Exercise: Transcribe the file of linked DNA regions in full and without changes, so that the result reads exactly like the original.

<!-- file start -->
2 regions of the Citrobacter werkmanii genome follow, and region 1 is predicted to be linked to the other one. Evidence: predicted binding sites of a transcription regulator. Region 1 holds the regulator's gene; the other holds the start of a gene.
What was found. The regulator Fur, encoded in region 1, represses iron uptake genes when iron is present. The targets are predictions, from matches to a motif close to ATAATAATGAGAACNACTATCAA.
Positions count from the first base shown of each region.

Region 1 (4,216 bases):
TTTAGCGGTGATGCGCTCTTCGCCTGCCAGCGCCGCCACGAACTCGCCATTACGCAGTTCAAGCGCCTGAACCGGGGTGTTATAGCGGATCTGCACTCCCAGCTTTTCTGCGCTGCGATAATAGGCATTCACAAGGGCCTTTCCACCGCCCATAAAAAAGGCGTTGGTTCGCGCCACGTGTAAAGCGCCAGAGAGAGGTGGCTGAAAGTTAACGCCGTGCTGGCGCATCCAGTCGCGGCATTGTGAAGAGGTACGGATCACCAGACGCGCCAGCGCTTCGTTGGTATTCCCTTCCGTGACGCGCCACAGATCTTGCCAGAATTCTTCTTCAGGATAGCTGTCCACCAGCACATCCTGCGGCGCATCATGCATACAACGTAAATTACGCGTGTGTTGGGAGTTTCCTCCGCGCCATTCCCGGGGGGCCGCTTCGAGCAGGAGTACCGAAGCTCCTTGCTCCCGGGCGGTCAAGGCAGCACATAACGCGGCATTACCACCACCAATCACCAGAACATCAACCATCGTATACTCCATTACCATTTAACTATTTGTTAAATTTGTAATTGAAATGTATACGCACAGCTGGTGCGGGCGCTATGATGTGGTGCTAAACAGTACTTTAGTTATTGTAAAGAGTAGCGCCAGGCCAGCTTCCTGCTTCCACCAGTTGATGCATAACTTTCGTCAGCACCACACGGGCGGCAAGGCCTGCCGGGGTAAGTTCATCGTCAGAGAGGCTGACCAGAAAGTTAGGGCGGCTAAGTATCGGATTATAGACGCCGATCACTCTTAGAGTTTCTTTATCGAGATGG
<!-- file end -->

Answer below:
2 regions of the Citrobacter werkmanii genome follow, and region 1 is predicted to be linked to the other one. Evidence: predicted binding sites of a transcription regulator. Region 1 holds the regulator's gene; the other holds the start of a gene.
What was found. The regulator Fur, encoded in region 1, represses iron uptake genes when iron is present. The targets are predictions, from matches to a motif close to ATAATAATGAGAACNACTATCAA.
Positions count from the first base shown of each region.

Region 1 (4,216 bases):
TTTAGCGGTGATGCGCTCTTCGCCTGCCAGCGCCGCCACGAACTCGCCATTACGCAGTTCAAGCGCCTGAACCGGGGTGTTATAGCGGATCTGCACTCCCAGCTTTTCTGCGCTGCGATAATAGGCATTCACAAGGGCCTTTCCACCGCCCATAAAAAAGGCGTTGGTTCGCGCCACGTGTAAAGCGCCAGAGAGAGGTGGCTGAAAGTTAACGCCGTGCTGGCGCATCCAGTCGCGGCATTGTGAAGAGGTACGGATCACCAGACGCGCCAGCGCTTCGTTGGTATTCCCTTCCGTGACGCGCCACAGATCTTGCCAGAATTCTTCTTCAGGATAGCTGTCCACCAGCACATCCTGCGGCGCATCATGCATACAACGTAAATTACGCGTGTGTTGGGAGTTTCCTCCGCGCCATTCCCGGGGGGCCGCTTCGAGCAGGAGTACCGAAGCTCCTTGCTCCCGGGCGGTCAAGGCAGCACATAACGCGGCATTACCACCACCAATCACCAGAACATCAACCATCGTATACTCCATTACCATTTAACTATTTGTTAAATTTGTAATTGAAATGTATACGCACAGCTGGTGCGGGCGCTATGATGTGGTGCTAAACAGTACTTTAGTTATTGTAAAGAGTAGCGCCAGGCCAGCTTCCTGCTTCCACCAGTTGATGCATAACTTTCGTCAGCACCACACGGGCGGCAAGGCCTGCCGGGGTAAGTTCATCGTCAGAGAGGCTGACCAGAAAGTTAGGGCGGCTAAGTATCGGATTATAGACGCCGATCACTCTTAGAGTTTCTTTATCGAGATGG